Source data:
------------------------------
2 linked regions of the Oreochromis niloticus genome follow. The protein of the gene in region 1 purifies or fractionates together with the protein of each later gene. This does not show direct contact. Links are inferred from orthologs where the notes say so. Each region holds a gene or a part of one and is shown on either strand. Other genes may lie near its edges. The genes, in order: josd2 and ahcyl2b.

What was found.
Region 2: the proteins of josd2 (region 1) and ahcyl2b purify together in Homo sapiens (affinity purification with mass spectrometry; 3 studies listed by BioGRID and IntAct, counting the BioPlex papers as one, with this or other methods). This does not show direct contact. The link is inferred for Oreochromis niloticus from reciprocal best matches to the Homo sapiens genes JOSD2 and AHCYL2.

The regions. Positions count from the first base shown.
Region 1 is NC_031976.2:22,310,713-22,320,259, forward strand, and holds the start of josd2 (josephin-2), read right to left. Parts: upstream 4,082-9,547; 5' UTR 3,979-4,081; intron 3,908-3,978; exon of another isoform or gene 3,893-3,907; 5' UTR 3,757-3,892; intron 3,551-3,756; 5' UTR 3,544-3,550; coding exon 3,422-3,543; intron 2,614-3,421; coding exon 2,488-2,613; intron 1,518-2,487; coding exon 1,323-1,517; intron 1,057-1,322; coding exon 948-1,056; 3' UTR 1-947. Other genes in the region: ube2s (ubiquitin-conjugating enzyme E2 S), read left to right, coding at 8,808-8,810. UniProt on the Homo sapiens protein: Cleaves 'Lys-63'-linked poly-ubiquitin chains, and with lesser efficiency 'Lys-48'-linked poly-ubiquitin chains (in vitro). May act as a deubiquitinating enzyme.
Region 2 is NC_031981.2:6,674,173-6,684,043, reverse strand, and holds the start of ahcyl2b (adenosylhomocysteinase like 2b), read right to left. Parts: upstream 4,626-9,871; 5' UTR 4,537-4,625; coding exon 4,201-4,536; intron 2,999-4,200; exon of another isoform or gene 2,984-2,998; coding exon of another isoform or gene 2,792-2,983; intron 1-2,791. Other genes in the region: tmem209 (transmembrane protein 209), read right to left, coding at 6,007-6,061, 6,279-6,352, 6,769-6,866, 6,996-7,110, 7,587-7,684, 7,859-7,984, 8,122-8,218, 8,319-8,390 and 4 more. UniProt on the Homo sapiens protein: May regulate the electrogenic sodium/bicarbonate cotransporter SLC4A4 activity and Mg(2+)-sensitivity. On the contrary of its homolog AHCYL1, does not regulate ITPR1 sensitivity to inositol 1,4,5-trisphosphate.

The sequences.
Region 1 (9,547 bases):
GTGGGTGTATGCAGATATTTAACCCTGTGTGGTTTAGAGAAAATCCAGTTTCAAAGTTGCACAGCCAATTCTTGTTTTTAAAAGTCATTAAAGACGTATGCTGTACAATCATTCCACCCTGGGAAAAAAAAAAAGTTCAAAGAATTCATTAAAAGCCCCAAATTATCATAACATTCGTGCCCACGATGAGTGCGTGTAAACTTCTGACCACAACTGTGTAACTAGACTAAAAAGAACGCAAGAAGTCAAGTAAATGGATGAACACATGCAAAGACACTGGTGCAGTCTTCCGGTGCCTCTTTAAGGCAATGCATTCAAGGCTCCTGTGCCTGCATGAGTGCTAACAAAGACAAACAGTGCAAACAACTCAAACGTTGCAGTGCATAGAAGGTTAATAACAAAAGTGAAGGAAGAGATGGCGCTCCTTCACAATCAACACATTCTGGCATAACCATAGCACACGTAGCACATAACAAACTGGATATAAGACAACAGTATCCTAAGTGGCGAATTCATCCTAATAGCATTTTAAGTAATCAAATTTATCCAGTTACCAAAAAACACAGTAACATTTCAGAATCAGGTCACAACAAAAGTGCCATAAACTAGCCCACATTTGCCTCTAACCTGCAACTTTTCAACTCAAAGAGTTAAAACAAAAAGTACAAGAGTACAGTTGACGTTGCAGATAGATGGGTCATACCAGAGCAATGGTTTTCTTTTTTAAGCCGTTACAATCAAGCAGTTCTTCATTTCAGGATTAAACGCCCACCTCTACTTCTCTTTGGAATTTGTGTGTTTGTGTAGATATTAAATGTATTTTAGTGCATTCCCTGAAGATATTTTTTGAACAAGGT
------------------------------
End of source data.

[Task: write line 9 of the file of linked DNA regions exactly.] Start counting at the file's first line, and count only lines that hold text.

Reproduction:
GTGGGTGTATGCAGATATTTAACCCTGTGTGGTTTAGAGAAAATCCAGTTTCAAAGTTGCACAGCCAATTCTTGTTTTTAAAAGTCATTAAAGACGTATGCTGTACAATCATTCCACCCTGGGAAAAAAAAAAAGTTCAAAGAATTCATTAAAAGCCCCAAATTATCATAACATTCGTGCCCACGATGAGTGCGTGTAAACTTCTGACCACAACTGTGTAACTAGACTAAAAAGAACGCAAGAAGTCAAGTAAATGGATGAACACATGCAAAGACACTGGTGCAGTCTTCCGGTGCCTCTTTAAGGCAATGCATTCAAGGCTCCTGTGCCTGCATGAGTGCTAACAAAGACAAACAGTGCAAACAACTCAAACGTTGCAGTGCATAGAAGGTTAATAACAAAAGTGAAGGAAGAGATGGCGCTCCTTCACAATCAACACATTCTGGCATAACCATAGCACACGTAGCACATAACAAACTGGATATAAGACAACAGTATCCTAAGTGGCGAATTCATCCTAATAGCATTTTAAGTAATCAAATTTATCCAGTTACCAAAAAACACAGTAACATTTCAGAATCAGGTCACAACAAAAGTGCCATAAACTAGCCCACATTTGCCTCTAACCTGCAACTTTTCAACTCAAAGAGTTAAAACAAAAAGTACAAGAGTACAGTTGACGTTGCAGATAGATGGGTCATACCAGAGCAATGGTTTTCTTTTTTAAGCCGTTACAATCAAGCAGTTCTTCATTTCAGGATTAAACGCCCACCTCTACTTCTCTTTGGAATTTGTGTGTTTGTGTAGATATTAAATGTATTTTAGTGCATTCCCTGAAGATATTTTTTGAACAAGGT